Alan Ryan: Top-up fees are merely a drop in the ocean

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The Independent Online

Now you see it, and now you don't. The £3,000 tuition fee, that is. Setting aside the question of whether the particular scheme that the Government has cooked up is the best that human ingenuity could devise - it obviously is not - there is another question, which is what on earth will really be on offer?

Back to the beginning. Students now pay tuition fees of up to £1,125 - nothing if their parents earn less than around £21,000 and the whole £1,125 if their parents earn more than around £31,000; crucially, they cannot get a government loan for that £1,125. What they get a loan for is living costs: up to £4,000 for most students, and almost £5,000 for students living away from home in London.

The Government quite rightly says that one improvement in a student's position if top-up fees go through is that higher education is "free at the point of use". Over the long term, of course, it is an improvement only for students whose family income is more than £21,000 a year - students from worse-off families today pay nothing towards tuition, and it seems that they will in future pay something.

The real problem for students, will still be that cheap government loans don't cover enough of their living expenses, so they either end up borrowing money on credit cards - at interest rates of up to 20 per cent - or on overdrafts - at interest rates up to 15 per cent a year. Student loans are "income contingent": all you pay is nine per cent of what you earn over £15,000 a year. You have a payment holiday if you earn less; these other debts increase regardless. This is the most important piece of information that students should know. The rest is small beer. An extra £1,875 a year towards tuition is not a lot when added to what most white-collar workers will take out in mortgages and the like.

But, how much good will fees do the underfunded, over-regulated universities? Thus far, tuition fees have been a bust. Perhaps the Treasury would have taken away as much money in so-called "efficiency gains" even in the absence of tuition fees - which have produced around £500 a student a year - so that universities would have been even worse off without tuition fees. But they haven't produced any "new money".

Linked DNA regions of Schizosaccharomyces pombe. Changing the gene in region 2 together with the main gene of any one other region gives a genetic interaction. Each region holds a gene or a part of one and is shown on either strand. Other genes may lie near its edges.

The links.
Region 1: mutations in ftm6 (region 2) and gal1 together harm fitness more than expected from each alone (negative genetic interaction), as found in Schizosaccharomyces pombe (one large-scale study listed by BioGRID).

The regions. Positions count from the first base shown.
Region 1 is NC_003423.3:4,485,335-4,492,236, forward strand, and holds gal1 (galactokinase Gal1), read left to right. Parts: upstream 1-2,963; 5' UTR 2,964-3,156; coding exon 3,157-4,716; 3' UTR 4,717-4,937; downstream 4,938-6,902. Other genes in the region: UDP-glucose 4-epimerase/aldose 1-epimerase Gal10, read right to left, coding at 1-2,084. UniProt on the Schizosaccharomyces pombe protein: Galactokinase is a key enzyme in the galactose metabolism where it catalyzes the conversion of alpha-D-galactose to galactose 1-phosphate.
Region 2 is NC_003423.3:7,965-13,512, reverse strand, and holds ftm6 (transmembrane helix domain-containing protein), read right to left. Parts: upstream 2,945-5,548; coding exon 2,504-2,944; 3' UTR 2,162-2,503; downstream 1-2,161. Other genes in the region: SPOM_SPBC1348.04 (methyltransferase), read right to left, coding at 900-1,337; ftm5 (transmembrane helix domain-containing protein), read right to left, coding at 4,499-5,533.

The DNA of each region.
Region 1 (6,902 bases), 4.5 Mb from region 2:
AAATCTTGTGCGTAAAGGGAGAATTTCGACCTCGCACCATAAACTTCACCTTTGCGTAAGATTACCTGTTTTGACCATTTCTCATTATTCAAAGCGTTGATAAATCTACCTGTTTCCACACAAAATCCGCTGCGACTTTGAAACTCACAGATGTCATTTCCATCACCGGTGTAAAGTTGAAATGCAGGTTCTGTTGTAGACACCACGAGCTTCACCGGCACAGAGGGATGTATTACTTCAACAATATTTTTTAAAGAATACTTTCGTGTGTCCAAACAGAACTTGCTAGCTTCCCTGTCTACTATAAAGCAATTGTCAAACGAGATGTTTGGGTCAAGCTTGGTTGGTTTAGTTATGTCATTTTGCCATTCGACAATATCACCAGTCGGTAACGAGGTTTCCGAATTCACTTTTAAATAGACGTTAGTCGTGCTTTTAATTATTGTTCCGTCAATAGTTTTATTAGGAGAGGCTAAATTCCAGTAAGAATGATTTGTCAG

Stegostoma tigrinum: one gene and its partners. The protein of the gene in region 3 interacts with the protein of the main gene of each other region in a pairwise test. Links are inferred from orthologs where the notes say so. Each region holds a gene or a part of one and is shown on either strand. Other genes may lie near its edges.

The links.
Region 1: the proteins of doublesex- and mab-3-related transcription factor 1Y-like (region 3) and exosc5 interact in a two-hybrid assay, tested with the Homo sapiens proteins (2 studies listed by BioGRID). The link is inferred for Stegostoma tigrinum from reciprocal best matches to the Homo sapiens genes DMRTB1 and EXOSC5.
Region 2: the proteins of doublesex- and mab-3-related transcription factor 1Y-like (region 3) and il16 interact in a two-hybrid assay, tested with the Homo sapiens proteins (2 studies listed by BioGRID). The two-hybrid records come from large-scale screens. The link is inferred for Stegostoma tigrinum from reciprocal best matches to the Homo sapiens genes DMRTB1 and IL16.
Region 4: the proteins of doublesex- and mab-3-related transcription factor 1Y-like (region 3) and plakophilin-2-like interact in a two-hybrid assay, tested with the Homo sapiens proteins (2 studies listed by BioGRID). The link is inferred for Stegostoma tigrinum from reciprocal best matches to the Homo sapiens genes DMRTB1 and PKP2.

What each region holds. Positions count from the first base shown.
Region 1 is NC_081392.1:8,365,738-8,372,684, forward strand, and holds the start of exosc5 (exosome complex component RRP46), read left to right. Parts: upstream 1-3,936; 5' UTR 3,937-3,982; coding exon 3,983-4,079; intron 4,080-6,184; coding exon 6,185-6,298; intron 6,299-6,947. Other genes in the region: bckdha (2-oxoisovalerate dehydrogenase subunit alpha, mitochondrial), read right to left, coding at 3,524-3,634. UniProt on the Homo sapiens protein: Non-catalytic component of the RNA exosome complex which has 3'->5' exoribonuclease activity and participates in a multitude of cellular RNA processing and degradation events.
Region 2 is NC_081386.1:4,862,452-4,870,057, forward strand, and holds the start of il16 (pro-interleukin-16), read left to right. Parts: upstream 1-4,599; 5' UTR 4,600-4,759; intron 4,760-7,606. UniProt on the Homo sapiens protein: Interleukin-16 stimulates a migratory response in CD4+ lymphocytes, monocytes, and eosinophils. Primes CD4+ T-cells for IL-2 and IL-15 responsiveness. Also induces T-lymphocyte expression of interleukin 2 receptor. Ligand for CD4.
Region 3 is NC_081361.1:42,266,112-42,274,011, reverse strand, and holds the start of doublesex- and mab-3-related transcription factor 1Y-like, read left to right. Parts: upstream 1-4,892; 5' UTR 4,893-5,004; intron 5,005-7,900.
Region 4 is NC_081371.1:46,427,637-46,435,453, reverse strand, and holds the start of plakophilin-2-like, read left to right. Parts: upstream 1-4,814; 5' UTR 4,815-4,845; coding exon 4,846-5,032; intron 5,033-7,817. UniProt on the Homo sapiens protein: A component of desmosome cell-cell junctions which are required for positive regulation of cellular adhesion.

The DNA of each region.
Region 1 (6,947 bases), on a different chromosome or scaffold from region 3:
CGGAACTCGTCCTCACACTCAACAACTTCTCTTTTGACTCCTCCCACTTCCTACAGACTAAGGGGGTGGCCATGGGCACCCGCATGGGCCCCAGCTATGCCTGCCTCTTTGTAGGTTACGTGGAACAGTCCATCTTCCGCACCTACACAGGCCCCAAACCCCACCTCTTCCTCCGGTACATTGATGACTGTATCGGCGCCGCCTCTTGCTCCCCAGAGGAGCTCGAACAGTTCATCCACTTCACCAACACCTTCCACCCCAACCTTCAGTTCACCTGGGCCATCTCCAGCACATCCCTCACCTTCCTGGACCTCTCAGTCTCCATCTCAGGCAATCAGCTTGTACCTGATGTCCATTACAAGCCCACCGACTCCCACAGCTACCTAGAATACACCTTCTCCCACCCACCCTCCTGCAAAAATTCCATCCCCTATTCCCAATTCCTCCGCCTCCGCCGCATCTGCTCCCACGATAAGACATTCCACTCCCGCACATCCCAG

So, you might imagine that universities would look at top-up fees with a good deal of suspicion. And they do. The loudest complaints come from post-1992 universities which have trouble recruiting enough students and find themselves stuck between the need for more resources to look after non-traditional students and the resistance of those same students to paying £3,000 a year for rather basic courses.

If they charge enough to get the resources to do a good job, they won't have any students; and if they don't, they won't have the resources to look after them properly. Quite how one gets round that corner is a mystery that neither the DfES nor the Treasury seems to have worked out. And now comes the joker in the pack. Out of the extra money, bursaries will have to be funded to ensure that the worst-off students will face no increase in tuition fees at all, or perhaps no more than around £850.

Now imagine your vice-chancellor; at a new university, he or she faces the prospect of not being sure how much to charge, but knowing that however little it is, a third of it has to be given to students from the worst-off families. So the dilemma is sharpened; charge enough to have the resources to pay the bursaries and you will have no students to give them to.

Contrast that with Cambridge. Only about 15 per cent of its students will be eligible for bursaries; the extra £1,875 a head will yield about £19m, so a bit above £6m will be available for bursaries - and 1,800 students will find themselves £3,300 a year better off. Since Cambridge already has a decent bursary scheme, and charges low rents for accommodation, fears about students from poor families being deterred by the cost of élite universities look exaggerated, while the difficulties of students at the non-élite institutions seem as far away as ever from being solved.

The writer is warden of New College, Oxford